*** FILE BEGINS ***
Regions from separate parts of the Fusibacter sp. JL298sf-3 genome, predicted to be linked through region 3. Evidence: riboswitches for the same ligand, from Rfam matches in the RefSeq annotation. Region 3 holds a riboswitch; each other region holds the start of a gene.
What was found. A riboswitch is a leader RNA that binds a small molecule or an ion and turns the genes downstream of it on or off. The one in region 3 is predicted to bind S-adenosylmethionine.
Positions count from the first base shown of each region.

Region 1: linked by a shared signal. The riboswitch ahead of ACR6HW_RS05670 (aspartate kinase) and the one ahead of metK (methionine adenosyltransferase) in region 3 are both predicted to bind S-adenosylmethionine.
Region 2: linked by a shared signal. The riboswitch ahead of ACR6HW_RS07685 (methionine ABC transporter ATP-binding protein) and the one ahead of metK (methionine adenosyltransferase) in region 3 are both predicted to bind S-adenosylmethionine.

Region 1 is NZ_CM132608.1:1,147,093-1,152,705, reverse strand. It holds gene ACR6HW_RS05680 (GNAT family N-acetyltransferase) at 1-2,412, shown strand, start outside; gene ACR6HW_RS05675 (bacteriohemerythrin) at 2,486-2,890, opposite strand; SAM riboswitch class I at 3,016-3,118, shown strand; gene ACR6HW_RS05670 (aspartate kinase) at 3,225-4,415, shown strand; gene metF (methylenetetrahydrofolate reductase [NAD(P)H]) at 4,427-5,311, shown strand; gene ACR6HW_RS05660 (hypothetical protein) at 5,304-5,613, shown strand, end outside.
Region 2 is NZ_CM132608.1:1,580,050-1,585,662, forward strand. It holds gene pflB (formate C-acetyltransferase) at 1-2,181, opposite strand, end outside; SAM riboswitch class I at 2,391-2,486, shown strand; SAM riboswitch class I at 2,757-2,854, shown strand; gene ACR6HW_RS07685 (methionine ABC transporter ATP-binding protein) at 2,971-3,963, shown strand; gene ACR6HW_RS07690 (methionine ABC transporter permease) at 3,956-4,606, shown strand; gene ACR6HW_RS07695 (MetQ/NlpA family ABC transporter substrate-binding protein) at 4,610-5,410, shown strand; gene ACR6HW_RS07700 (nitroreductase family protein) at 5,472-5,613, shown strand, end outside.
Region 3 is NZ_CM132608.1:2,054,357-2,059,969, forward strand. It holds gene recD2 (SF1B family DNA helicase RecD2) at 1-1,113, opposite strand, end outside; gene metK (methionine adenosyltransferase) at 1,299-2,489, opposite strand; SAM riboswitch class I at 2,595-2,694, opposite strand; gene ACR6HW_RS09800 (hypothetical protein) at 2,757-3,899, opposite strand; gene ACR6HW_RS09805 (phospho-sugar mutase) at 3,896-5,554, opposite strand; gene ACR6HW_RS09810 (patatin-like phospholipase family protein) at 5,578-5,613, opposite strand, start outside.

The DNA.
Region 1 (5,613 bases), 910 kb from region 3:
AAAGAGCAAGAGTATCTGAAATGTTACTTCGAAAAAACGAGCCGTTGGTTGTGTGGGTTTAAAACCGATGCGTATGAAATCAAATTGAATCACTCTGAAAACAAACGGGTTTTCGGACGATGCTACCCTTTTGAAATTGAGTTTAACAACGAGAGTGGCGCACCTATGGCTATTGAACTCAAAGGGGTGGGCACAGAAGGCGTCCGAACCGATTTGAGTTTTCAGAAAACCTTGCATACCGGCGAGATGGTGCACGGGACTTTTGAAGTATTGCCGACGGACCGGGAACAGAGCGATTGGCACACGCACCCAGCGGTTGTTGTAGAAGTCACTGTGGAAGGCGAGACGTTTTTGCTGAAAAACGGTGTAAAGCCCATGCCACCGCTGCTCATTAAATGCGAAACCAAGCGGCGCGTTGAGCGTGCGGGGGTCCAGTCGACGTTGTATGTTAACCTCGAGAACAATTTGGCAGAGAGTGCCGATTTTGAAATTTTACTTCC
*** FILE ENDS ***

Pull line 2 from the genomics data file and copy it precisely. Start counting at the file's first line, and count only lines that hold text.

What was found. A riboswitch is a leader RNA that binds a small molecule or an ion and turns the genes downstream of it on or off. The one in region 3 is predicted to bind S-adenosylmethionine.